EAT, STAY, PLAY: JACKSON
In Jackson, “The City with Soul,” you can trace Mississippi’s evolution from the Civil War to the Civil Rights Movement, to the hub of music and culture it is today. The capital city offers world-class arts and entertainment at Thalia Mara Hall and the Mississippi Museum of Art, as well as a large variety of dining options ranging from down-home to upscale. Jackson also has a growing craft beer and spirits scene fueled by Lucky Town Brewery and Cathead Distillery.
For more than 30 years, Hal & Mal’s has been a downtown institution for authentic Southern cooking and live music. Grab a drink at the bar, admire the eclectic music memorabilia lining the walls, and catch a performance in the restaurant while you eat. Make sure to try the gumbo!
Johnny T’s Bistro & Blues on historic Farish Street has a laid-back lounge atmosphere. The live music space upstairs is the former Crystal Palace Ballroom, which hosted the likes of Louis Armstrong and Duke Ellington in the 1930s and 1940s. Have a cocktail on the patio and enjoy house specialties like shrimp toast and Cajun chicken pasta.
Beautifully renovated and reopened, the Iron Horse Grill, is a 12,000 square foot music venue full of reclaimed wood and exposed brick. Seasoned tortilla chips made in-house, served with fresh salsa, are famous around town. Go upstairs to the Mississippi Music Experience, whose exhibits and life-sized wax statues illustrate the state’s many contributions to America’s music.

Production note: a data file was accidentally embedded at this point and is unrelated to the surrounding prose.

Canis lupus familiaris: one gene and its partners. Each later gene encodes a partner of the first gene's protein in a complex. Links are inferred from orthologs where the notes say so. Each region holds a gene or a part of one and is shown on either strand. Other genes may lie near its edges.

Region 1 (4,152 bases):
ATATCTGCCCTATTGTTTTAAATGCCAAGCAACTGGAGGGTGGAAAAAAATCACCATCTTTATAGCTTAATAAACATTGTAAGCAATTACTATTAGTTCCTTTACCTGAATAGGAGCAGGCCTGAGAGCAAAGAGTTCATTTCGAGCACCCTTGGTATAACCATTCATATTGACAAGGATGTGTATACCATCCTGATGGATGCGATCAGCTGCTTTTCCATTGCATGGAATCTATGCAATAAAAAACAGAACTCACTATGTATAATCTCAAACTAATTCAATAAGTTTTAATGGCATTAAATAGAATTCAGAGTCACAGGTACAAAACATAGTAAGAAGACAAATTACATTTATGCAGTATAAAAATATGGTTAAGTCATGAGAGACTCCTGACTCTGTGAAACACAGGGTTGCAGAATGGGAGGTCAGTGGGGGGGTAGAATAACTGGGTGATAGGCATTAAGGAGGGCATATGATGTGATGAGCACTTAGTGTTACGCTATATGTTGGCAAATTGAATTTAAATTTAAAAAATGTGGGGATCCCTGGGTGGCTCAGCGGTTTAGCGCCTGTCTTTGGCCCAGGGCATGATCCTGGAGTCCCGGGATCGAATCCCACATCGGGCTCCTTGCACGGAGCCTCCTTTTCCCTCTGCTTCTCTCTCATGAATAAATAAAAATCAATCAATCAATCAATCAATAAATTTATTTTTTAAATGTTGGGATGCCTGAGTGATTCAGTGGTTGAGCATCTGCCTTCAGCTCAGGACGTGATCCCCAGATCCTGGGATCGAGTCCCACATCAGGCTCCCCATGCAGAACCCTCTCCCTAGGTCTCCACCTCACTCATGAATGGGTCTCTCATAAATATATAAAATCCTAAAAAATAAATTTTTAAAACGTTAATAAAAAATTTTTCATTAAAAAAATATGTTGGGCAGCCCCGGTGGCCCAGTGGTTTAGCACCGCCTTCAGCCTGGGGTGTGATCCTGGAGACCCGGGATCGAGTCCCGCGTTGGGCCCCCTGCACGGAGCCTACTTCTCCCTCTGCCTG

The Mississippi Civil Rights Museum shares the stories of a Mississippi movement that changed the nation. The museum promotes a greater understanding of the Mississippi Civil Rights Movement and its impact by highlighting the strength and sacrifices of its peoples.
Take in some authentic Mississippi blues at F. Jones Corner on Farish Street, every Thursday through Saturday night until 4 a.m. Jesse Robinson, as well as Sherman Lee Dillon and the Mississippi Sound, are regulars.
Visit the Eudora Welty House and Garden, a literary museum located in the historic Belhaven neighborhood and former home of Eudora Welty. The house is where the Pulitzer Prize winning author created her novels and short stories of international acclaim. The home, where Welty lived until her death in 2001, still contains her stacks of books, which cover almost every surface.